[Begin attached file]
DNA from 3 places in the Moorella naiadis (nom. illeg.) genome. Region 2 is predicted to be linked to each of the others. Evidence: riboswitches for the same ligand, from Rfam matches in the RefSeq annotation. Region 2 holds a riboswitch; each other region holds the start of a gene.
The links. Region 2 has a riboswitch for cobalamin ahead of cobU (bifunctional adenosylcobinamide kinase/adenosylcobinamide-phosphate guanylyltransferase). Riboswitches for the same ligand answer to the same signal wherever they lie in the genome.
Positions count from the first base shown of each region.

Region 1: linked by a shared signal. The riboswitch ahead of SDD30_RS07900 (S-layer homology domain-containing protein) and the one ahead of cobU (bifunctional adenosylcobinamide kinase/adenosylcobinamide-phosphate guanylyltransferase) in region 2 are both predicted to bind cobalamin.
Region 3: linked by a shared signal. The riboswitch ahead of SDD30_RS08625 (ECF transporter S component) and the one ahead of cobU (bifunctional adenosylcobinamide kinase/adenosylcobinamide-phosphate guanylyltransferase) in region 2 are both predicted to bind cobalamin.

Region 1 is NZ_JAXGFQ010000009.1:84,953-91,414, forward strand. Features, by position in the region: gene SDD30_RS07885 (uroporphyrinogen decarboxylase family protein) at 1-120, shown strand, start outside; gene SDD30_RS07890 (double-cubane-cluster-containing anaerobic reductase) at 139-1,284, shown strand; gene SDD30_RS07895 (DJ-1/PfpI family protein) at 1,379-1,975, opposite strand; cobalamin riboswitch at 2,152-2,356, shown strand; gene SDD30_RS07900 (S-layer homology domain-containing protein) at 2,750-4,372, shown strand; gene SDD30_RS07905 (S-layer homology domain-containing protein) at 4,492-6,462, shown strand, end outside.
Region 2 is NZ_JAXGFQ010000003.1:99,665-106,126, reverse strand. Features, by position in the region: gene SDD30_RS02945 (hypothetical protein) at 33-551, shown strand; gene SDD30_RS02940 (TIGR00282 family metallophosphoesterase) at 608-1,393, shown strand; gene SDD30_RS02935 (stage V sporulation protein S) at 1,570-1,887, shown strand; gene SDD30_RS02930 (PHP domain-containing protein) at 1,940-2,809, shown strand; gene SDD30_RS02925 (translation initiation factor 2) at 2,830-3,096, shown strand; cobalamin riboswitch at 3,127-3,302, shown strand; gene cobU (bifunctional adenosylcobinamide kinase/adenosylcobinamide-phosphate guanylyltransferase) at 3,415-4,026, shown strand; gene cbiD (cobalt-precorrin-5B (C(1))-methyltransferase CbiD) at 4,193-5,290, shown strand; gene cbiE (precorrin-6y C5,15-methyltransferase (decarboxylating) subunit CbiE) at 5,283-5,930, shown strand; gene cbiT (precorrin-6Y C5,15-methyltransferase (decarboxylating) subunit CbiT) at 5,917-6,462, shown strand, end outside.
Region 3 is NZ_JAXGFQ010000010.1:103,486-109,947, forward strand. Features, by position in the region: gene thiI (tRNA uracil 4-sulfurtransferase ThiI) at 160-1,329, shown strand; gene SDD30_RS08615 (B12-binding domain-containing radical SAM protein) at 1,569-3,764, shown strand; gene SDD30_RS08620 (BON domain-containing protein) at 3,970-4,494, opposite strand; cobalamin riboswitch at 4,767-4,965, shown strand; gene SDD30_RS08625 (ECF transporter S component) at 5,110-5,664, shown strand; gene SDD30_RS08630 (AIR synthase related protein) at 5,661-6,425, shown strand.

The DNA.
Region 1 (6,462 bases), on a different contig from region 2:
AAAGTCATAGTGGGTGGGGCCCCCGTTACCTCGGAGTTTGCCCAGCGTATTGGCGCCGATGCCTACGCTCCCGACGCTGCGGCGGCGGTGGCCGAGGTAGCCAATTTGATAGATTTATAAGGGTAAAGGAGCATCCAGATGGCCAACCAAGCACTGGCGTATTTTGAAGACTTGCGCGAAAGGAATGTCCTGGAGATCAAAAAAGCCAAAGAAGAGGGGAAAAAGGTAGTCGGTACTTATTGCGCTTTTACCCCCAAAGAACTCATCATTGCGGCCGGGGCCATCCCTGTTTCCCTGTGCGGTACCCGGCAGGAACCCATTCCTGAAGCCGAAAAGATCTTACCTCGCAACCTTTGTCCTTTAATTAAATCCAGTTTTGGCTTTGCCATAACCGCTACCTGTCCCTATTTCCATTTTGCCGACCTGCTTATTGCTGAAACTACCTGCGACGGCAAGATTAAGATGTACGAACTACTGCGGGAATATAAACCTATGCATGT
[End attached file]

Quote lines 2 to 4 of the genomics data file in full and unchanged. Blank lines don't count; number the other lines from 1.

The links. Region 2 has a riboswitch for cobalamin ahead of cobU (bifunctional adenosylcobinamide kinase/adenosylcobinamide-phosphate guanylyltransferase). Riboswitches for the same ligand answer to the same signal wherever they lie in the genome.
Positions count from the first base shown of each region.

Region 1: linked by a shared signal. The riboswitch ahead of SDD30_RS07900 (S-layer homology domain-containing protein) and the one ahead of cobU (bifunctional adenosylcobinamide kinase/adenosylcobinamide-phosphate guanylyltransferase) in region 2 are both predicted to bind cobalamin.